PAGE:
Scientists find no significant difference between adding sugar to a morning pick-me-up and avoiding it.
Sugar has had a bad rap over the years when it comes to including it in a person’s diet. It has been labeled a culprit for acne, fatigue, weight gain, and even the onset of harmful diseases such as type 2 diabetes and cancer. In an effort to still get a source of sweet without these side effects, sugar substitutes became popular, but these have also gotten a less-than-ideal reputation. In fact, products like aspartame have been blamed for much of the same physical effects as sugar, including cancer-related deaths. Given the widespread blame game and confusion, it’s easy to wonder what the best solution is to sweetening food and drinks while minimizing short- and long-term consequences. The key may be to simply savor some sugar in limited amounts.
There are two main types of sugar: glucose and fructose. Glucose is the primary source of energy for the body’s cells, while fructose is metabolized in the liver. When sugar is consumed, it is broken down into glucose and fructose in the digestive system. Too much sugar can lead to a spike in blood sugar levels, which triggers the release of insulin. Over time, excessive sugar consumption can lead to insulin resistance and an increased risk for diabetes. The American Heart Association (AHA), therefore, recommends that women consume no more than 6 teaspoons of added sugar daily, while men should consume no more than 9 teaspoons.
There are many foods which contain natural sugar that are still considered to be a healthy and essential part of one’s daily diet. Fruits and vegetables, for example, contain naturally occurring sugars, which are accompanied by fiber and other nutrients that help slow the absorption of this sugar into the bloodstream. On the other hand, added sugars found in processed items, such as pop, candy, and desserts, are often included for flavor and to extend shelf life, are more harmful and provide little nutritional value.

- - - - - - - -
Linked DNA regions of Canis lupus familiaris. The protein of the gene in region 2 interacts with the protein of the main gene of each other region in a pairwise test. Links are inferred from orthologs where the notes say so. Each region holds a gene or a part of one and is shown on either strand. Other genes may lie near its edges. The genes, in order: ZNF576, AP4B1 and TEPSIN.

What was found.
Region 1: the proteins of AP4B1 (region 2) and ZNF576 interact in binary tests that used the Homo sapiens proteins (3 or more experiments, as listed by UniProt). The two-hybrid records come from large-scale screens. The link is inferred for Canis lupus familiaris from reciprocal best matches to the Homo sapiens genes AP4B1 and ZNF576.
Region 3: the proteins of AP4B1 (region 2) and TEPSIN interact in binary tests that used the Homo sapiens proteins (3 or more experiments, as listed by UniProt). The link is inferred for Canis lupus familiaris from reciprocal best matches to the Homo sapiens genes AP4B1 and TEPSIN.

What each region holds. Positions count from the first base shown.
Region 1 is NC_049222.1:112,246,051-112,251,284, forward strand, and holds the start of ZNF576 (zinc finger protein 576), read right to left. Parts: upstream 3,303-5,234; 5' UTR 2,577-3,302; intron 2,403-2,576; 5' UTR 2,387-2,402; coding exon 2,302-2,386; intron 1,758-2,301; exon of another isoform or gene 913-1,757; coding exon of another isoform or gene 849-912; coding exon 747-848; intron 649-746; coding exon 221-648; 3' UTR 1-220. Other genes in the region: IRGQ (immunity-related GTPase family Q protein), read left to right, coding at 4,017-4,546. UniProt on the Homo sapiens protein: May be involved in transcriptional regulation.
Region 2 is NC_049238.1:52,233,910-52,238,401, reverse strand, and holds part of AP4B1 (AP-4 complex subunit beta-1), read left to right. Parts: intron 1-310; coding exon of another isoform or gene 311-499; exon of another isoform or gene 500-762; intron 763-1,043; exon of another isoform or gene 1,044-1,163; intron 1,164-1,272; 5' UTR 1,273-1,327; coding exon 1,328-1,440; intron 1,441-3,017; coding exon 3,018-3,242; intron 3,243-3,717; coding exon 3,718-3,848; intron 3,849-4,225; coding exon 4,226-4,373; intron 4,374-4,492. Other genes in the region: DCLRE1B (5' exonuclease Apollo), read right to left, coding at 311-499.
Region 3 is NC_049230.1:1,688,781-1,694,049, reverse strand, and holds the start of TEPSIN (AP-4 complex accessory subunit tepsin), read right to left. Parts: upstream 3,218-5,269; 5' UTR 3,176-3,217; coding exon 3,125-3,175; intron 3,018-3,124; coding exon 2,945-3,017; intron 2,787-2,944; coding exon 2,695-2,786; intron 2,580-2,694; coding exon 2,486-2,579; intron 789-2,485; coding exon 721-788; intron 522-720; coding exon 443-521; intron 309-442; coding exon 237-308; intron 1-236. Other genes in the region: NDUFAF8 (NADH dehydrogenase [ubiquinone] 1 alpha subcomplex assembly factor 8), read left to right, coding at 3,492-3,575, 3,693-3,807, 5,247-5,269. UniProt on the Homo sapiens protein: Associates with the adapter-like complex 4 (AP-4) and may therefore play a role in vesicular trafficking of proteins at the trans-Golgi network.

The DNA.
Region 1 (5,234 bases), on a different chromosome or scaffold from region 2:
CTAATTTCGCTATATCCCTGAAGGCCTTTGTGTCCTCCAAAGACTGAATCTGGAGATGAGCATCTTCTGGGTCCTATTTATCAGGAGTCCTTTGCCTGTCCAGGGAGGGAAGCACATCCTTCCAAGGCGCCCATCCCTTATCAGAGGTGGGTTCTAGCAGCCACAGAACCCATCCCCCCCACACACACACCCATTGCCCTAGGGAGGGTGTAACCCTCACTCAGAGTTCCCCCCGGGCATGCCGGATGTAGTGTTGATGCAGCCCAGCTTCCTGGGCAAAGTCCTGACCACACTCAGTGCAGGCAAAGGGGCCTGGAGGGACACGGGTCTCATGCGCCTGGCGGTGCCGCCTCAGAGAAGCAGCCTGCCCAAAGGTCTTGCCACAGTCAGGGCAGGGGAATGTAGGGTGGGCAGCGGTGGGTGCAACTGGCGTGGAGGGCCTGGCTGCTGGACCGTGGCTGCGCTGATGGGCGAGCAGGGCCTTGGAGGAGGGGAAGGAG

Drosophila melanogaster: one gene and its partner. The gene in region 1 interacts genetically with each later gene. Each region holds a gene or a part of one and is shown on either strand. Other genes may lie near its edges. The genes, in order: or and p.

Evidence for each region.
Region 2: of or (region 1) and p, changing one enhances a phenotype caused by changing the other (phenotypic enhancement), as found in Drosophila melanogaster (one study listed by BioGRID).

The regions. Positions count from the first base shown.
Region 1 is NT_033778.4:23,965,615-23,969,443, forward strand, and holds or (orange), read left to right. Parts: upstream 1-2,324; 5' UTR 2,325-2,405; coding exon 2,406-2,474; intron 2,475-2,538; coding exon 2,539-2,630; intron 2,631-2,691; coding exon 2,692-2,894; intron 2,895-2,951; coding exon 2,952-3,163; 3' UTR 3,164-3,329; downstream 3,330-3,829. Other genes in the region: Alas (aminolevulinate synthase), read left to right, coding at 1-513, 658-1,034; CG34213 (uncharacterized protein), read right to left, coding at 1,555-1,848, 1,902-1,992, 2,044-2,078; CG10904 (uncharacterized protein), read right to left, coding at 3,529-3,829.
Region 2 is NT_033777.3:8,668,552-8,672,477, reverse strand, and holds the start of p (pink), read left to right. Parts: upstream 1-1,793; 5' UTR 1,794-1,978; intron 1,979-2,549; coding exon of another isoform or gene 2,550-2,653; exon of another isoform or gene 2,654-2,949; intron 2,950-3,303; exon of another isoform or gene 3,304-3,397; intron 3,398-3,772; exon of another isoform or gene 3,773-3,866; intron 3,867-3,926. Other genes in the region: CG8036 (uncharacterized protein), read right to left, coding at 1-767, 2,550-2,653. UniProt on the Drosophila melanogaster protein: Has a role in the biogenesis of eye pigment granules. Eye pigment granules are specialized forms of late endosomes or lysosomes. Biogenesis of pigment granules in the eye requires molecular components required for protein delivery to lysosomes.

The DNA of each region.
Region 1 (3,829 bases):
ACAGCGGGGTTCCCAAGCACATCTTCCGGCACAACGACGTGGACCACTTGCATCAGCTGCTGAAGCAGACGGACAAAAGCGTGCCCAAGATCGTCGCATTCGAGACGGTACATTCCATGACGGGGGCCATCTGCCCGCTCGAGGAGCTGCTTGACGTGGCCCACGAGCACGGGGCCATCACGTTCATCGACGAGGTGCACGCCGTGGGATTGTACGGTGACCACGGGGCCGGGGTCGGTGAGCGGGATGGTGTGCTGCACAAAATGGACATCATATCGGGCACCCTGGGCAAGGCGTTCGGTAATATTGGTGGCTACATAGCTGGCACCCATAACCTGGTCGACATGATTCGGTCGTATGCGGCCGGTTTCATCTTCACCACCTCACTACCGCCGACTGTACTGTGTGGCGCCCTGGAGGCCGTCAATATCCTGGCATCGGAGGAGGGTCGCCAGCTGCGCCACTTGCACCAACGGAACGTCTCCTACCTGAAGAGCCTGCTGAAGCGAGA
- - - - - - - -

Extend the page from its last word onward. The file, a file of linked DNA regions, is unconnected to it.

A recent study performed by researchers in Denmark, the Netherlands, and the United Kingdom, specifically took a look at the effects of adding sugar to one’s daily cup of coffee or tea. The teams wanted to know whether sweetening one of these morning pick-me-ups would have a harmful impact on one’s health. Their findings, which showed that doing so would not bring added harm, were published in PLOS ONETrusted Source.
To arrive at this conclusion, the scientists analyzed data from the Copenhagen Male Study performed in the 1970s, which included men ages 40 to 59. They obtained contact information for 99% of study participants and get in touch with nearly 3,000 men from the original analysis for participation in a new study.
All men who participated had no prior history of heart disease, cancer, or type 2 diabetes when they joined. In addition to those who were still living, the researchers reviewed death records for those who had not survived. They found that there was no significant difference between eating sugar and avoiding it in the categories of mortality, cancer deaths, heart disease deaths, and type 2 diabetes.
Moral of the story? A little bit of sugar each day is not enough to sound alarm bells. However, consuming more than a small amount could be cause for concern. Everything in moderation, as they say.